My Better Half & Stick Ball #2
Size: Cube: 7x7x3 1/4, Sphere 5" dia.
Completed: June 2016
Owner: Private Collection
This work uses the same 3D grid construction technique I first used in 2010 when building “Spherical Aspirations“. The construction is symmetrical from the center of the cube (or sphere) – the sticks for each axis are grouped into four 7×7 sets in each quadrant of the face.
The original inspiration was to create an op-art piece by removing a sphere from within a cube. This time I chose to leave the cube split. The optical effect is much stronger when looking at the split hollowed cube face.
One of the cool things about this piece is that I always end up with grid waste in the shape of a rough sphere. Rather than discard this material, I also build and turn the sphere. When I was nearing completion of this particular work, the two came together on my work bench. The juxtaposition of the sphere with the half cube creates a tension that causes one to stop and ponder. The whole, the half the positive and negative – what exactly are looking at? The op-art sphere in the cube easily switches to a positive within the cube, perhaps it’s about to produce another sphere?
I decided to present the pieces as a pair. The stand for the sphere references back to the cube. It is the smallest of three geometrical forms and it is solid. All three forms have approximately the same physical volumes but take up progressively large space.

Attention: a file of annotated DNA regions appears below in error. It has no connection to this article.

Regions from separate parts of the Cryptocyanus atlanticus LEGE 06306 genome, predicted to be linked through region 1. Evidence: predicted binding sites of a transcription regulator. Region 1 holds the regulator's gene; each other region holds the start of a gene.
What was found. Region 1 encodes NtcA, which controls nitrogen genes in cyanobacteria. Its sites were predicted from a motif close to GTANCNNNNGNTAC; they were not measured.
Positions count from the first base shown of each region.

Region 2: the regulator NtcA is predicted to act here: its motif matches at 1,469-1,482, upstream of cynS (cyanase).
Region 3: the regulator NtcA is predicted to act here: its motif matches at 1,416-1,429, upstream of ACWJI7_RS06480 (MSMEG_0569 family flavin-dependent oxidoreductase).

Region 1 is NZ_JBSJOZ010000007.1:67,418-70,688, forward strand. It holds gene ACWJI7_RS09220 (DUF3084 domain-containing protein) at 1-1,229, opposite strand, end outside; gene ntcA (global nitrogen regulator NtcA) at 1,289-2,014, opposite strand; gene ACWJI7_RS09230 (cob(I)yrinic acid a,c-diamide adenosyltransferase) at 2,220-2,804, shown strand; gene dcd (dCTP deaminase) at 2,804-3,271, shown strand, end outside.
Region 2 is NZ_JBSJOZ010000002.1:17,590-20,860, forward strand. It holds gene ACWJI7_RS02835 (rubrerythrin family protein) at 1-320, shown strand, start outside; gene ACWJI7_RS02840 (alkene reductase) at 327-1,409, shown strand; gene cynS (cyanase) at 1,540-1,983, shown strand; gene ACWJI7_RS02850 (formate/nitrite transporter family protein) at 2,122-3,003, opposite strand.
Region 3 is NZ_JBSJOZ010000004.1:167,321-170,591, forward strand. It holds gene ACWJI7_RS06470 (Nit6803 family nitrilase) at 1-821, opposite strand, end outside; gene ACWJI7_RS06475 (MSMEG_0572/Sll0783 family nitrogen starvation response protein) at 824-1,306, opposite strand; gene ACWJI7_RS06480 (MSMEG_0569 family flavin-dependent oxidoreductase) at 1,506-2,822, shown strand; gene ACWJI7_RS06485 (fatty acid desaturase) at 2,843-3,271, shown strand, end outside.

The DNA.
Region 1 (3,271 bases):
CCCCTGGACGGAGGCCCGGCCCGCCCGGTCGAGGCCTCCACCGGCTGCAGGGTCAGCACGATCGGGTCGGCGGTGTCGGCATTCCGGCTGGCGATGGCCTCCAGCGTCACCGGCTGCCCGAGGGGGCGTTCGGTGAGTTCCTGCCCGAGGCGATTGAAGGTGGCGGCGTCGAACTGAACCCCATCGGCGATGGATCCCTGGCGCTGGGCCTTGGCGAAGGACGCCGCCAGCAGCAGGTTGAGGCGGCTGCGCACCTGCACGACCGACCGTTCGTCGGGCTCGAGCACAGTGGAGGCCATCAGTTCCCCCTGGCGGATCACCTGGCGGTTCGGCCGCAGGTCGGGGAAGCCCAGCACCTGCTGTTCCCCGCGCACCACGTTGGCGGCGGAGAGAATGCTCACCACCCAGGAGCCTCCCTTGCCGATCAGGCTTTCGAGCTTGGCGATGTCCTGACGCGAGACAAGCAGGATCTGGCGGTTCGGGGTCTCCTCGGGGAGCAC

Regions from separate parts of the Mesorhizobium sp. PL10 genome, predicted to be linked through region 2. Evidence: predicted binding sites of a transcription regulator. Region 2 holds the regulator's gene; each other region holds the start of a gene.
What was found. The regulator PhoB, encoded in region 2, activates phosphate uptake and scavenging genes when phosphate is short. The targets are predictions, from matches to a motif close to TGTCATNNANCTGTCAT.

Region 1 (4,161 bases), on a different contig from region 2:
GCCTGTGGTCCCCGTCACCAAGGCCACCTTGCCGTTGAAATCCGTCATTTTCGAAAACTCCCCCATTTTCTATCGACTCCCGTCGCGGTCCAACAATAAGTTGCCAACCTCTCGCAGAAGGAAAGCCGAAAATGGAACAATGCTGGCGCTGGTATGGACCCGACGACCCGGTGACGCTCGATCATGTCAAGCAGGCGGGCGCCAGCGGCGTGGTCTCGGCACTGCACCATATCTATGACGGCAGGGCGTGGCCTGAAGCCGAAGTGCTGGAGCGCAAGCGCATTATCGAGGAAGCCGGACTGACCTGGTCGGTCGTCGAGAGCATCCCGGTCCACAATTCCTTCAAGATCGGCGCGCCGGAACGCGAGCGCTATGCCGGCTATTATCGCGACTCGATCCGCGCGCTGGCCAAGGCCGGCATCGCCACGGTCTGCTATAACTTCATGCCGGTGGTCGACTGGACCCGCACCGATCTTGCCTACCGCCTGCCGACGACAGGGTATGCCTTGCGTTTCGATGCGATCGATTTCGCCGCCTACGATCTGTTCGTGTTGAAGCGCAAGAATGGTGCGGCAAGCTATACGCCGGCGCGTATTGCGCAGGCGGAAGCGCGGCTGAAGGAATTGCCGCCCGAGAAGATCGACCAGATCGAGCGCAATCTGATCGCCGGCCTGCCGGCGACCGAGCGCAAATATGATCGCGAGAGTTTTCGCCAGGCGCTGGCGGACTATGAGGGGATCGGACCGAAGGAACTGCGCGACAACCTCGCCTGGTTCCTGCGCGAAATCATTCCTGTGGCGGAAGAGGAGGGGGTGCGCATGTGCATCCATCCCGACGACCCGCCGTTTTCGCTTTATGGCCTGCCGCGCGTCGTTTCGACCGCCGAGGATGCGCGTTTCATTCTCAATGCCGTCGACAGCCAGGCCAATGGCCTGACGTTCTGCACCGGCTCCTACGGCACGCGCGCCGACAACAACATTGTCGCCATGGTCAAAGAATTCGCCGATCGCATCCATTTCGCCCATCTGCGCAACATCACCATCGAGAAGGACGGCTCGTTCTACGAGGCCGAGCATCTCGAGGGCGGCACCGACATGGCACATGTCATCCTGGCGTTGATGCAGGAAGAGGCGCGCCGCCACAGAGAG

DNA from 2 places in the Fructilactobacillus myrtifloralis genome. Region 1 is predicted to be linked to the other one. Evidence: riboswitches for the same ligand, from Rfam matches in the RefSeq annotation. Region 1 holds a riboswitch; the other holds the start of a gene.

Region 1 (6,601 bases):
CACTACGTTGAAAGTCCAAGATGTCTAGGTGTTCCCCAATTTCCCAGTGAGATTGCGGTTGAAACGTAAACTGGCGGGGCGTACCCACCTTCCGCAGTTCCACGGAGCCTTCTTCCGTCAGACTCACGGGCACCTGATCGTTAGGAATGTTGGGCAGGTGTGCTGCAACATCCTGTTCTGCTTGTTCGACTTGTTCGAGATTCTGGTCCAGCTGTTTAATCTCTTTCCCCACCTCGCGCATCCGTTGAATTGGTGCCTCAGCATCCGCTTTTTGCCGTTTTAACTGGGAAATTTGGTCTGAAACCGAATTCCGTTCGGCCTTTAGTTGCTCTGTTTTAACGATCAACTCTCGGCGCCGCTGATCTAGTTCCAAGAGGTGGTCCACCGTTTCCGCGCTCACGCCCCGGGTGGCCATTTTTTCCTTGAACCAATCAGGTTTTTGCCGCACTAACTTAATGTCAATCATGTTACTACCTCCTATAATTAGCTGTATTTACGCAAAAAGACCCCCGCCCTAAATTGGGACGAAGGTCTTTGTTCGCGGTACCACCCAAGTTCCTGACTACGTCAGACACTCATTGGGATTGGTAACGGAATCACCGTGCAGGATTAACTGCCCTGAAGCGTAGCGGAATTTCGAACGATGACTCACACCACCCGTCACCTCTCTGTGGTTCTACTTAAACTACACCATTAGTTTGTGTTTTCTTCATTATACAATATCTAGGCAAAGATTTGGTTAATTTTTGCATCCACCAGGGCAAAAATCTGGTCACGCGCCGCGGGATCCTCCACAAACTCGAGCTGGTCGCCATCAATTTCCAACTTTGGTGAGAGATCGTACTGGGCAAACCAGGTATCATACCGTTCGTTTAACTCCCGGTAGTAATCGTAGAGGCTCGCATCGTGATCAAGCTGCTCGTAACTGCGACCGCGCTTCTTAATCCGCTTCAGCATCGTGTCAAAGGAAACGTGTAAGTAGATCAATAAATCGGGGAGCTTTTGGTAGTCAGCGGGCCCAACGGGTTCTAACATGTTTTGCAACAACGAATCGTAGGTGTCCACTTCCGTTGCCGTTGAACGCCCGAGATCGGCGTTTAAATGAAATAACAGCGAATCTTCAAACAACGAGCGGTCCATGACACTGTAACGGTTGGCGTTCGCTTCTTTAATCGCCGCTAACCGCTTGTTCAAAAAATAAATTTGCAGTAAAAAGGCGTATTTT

These works are incredibly time consuming to make – the reason that this is only my second. Working from 4/4 or thicker stock, I hand mill the matchstick sized sticks (1/8” square) carefully maintaining the orientation of each stick so that they are reassembled in the same orientation and relationship as the original stock.
A full cube constructed in this fashion contains 588 individual sticks, 2744 overlapping points (where 3 sticks meet) bringing the total number of glued faces to 8232.
The title “My Better Half” has multiple meanings. The cube is only a half cube, the other half didn’t turn out as well. The wax process that I use to turn these makes my kitchen smell like a candle factory, fortunately my wife Rosanne is very tolerant. Finally, I feel that I am forced to split my creative energy between engineering and art, I believe that art is my better half.